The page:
Elizabeth and Philip have their own issues, as Agent Gaad (Richard Thomas) comes across Elizabeth after an angry female CIA agent slips her a list of Afghanistan operation members.  In the ensuing fight Elizabeth beats the crap out of Gaad and another agent, but loses the list.  It's decided to use Annelise (Gillian Alexy), who has been sleeping with Pakistan ISI Covert Operative head Yousaf (Rahul Khanna) to get the list.  Annelise has fallen in love with the secular Moslem, but when she tries to tell Yousaf of what she is doing, he becomes paranoid and strangles her.  Enter Philip, who offers to help him out of this most difficult situation.  Philip knows a little about wild sex, having shocked even himself when as 'Clark', he and Martha (Alison Wright) tried out the Kama Sutra.  Unbeknown to the Jennings, Leonid Brezhnev has just dies (setting this in November 1982).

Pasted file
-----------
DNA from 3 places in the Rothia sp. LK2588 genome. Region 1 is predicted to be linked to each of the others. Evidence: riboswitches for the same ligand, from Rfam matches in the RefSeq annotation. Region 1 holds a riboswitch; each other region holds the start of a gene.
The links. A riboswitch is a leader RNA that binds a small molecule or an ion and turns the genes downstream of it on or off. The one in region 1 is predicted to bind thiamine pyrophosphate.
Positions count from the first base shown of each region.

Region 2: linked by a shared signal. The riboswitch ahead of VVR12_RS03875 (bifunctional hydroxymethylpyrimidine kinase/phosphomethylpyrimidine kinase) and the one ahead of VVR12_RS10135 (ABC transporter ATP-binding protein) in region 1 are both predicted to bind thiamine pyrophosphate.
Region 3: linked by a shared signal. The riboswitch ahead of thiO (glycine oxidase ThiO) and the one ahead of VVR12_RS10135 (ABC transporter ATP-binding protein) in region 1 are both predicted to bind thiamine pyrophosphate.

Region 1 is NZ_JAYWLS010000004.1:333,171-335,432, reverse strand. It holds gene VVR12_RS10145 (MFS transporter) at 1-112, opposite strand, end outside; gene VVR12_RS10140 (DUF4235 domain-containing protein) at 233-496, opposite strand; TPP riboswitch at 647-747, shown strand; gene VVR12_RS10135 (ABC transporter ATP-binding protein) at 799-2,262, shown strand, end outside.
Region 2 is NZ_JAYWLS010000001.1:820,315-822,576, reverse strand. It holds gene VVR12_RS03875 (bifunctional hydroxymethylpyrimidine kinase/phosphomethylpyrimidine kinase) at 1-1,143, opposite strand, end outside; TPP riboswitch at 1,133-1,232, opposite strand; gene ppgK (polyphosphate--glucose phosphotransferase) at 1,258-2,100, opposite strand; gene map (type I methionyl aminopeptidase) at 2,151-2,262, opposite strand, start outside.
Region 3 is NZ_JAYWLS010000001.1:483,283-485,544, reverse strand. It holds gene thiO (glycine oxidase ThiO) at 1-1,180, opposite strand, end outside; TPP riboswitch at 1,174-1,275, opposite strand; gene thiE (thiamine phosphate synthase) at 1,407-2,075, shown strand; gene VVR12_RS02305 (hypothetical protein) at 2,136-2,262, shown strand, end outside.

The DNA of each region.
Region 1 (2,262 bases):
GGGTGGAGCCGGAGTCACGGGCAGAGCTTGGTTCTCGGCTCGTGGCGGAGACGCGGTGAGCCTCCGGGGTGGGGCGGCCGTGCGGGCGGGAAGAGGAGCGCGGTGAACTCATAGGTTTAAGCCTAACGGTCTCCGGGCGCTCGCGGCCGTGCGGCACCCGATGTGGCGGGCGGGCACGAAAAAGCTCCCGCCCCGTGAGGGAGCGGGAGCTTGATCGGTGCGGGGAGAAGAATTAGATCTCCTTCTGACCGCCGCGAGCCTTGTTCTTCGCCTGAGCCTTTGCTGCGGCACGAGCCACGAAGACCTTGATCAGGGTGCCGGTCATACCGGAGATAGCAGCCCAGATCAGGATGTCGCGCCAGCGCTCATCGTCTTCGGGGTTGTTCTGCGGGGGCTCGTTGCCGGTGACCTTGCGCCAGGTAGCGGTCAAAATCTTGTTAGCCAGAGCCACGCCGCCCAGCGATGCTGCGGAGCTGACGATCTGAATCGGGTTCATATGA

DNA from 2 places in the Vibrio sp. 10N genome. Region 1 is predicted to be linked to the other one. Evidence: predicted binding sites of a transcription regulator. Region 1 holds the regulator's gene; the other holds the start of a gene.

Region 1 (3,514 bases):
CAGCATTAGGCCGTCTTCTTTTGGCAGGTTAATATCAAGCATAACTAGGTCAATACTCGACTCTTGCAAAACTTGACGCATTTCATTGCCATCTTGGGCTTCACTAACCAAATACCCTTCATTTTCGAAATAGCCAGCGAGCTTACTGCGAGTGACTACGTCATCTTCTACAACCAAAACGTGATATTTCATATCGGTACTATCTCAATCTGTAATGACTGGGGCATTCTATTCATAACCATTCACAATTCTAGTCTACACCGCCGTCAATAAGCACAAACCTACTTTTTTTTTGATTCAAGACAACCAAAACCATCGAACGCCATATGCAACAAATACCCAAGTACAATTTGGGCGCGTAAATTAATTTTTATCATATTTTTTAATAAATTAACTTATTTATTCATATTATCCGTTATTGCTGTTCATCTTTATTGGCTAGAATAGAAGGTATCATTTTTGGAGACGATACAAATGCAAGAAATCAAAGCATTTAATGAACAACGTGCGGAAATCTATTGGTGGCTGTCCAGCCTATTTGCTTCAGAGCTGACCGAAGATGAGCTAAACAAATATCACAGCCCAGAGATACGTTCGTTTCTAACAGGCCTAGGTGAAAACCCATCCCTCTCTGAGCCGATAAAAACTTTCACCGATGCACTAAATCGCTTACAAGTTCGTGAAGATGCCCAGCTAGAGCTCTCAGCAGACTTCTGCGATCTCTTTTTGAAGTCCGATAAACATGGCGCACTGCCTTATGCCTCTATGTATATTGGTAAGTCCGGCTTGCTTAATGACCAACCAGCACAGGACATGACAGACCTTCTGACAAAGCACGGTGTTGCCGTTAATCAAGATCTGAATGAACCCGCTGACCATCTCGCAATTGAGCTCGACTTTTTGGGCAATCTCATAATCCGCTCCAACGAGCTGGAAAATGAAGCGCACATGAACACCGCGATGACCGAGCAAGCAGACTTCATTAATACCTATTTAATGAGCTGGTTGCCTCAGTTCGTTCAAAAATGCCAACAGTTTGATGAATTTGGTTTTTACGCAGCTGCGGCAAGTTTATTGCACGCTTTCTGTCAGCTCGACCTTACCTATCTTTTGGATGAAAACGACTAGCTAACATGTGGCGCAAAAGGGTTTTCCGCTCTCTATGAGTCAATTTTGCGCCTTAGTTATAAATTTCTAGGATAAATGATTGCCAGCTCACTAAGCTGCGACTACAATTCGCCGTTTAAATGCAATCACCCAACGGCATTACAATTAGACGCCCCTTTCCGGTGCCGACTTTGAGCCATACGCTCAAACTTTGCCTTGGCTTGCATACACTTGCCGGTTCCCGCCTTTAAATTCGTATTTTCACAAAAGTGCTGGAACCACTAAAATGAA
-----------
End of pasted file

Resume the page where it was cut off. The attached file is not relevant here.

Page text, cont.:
I noticed first that both Costa Ronin (who plays Oleg, the Rezidentura officer who has fallen for Nina), and Thomas are now listed as cast regulars rather than guest stars, which really should have been done earlier.  It does indicate that Oleg and Gaad will play larger roles in The Americans, which is a good thing.  EST Men also has the benefit of having Langella as a guest star, and when you have someone of Langella's stature among the cast, you already have an already strong series become more intriguing.

Langella is excellent as Gabriel, almost a grandfatherly type to the Jennings.  He is calm and pleasant to them, offering them traditional Russian food.  However, he shows through the gentle demeanor a coldness as well, for he quietly pushes them to start Paige on the ways of the Motherland.